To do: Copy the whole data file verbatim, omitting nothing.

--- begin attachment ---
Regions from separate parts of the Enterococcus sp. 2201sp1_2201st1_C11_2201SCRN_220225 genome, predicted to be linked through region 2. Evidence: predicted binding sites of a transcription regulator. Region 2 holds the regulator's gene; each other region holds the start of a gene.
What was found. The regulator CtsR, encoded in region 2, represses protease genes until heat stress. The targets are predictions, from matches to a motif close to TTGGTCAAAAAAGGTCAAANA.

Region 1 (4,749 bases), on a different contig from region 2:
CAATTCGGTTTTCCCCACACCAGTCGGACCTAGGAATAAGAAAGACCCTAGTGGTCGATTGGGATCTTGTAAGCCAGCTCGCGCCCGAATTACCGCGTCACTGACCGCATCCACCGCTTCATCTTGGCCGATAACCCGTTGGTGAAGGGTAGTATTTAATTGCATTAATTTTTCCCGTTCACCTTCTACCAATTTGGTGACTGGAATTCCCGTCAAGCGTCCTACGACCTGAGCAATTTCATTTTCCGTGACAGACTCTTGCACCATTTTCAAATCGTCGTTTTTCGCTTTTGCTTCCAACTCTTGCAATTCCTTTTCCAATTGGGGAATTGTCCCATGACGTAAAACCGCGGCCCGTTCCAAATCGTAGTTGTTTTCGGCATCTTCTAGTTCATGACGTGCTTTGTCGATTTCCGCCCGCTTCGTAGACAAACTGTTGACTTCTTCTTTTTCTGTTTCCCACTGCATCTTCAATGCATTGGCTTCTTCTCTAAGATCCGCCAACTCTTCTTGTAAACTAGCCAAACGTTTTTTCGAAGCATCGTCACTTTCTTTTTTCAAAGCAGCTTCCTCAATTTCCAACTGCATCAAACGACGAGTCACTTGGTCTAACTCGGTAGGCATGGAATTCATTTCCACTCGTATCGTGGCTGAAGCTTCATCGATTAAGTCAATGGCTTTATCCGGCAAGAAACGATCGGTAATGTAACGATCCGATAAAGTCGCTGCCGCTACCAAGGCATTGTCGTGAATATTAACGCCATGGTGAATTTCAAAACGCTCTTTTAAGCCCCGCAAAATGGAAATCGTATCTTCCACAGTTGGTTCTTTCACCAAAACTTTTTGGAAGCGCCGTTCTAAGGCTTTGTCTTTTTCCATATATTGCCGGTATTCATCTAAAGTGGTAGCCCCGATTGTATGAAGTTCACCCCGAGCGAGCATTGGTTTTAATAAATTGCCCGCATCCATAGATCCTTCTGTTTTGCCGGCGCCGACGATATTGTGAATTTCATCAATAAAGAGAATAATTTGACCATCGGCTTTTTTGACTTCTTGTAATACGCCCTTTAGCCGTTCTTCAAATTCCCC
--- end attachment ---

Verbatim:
Regions from separate parts of the Enterococcus sp. 2201sp1_2201st1_C11_2201SCRN_220225 genome, predicted to be linked through region 2. Evidence: predicted binding sites of a transcription regulator. Region 2 holds the regulator's gene; each other region holds the start of a gene.
What was found. The regulator CtsR, encoded in region 2, represses protease genes until heat stress. The targets are predictions, from matches to a motif close to TTGGTCAAAAAAGGTCAAANA.

Region 1 (4,749 bases), on a different contig from region 2:
CAATTCGGTTTTCCCCACACCAGTCGGACCTAGGAATAAGAAAGACCCTAGTGGTCGATTGGGATCTTGTAAGCCAGCTCGCGCCCGAATTACCGCGTCACTGACCGCATCCACCGCTTCATCTTGGCCGATAACCCGTTGGTGAAGGGTAGTATTTAATTGCATTAATTTTTCCCGTTCACCTTCTACCAATTTGGTGACTGGAATTCCCGTCAAGCGTCCTACGACCTGAGCAATTTCATTTTCCGTGACAGACTCTTGCACCATTTTCAAATCGTCGTTTTTCGCTTTTGCTTCCAACTCTTGCAATTCCTTTTCCAATTGGGGAATTGTCCCATGACGTAAAACCGCGGCCCGTTCCAAATCGTAGTTGTTTTCGGCATCTTCTAGTTCATGACGTGCTTTGTCGATTTCCGCCCGCTTCGTAGACAAACTGTTGACTTCTTCTTTTTCTGTTTCCCACTGCATCTTCAATGCATTGGCTTCTTCTCTAAGATCCGCCAACTCTTCTTGTAAACTAGCCAAACGTTTTTTCGAAGCATCGTCACTTTCTTTTTTCAAAGCAGCTTCCTCAATTTCCAACTGCATCAAACGACGAGTCACTTGGTCTAACTCGGTAGGCATGGAATTCATTTCCACTCGTATCGTGGCTGAAGCTTCATCGATTAAGTCAATGGCTTTATCCGGCAAGAAACGATCGGTAATGTAACGATCCGATAAAGTCGCTGCCGCTACCAAGGCATTGTCGTGAATATTAACGCCATGGTGAATTTCAAAACGCTCTTTTAAGCCCCGCAAAATGGAAATCGTATCTTCCACAGTTGGTTCTTTCACCAAAACTTTTTGGAAGCGCCGTTCTAAGGCTTTGTCTTTTTCCATATATTGCCGGTATTCATCTAAAGTGGTAGCCCCGATTGTATGAAGTTCACCCCGAGCGAGCATTGGTTTTAATAAATTGCCCGCATCCATAGATCCTTCTGTTTTGCCGGCGCCGACGATATTGTGAATTTCATCAATAAAGAGAATAATTTGACCATCGGCTTTTTTGACTTCTTGTAATACGCCCTTTAGCCGTTCTTCAAATTCCCC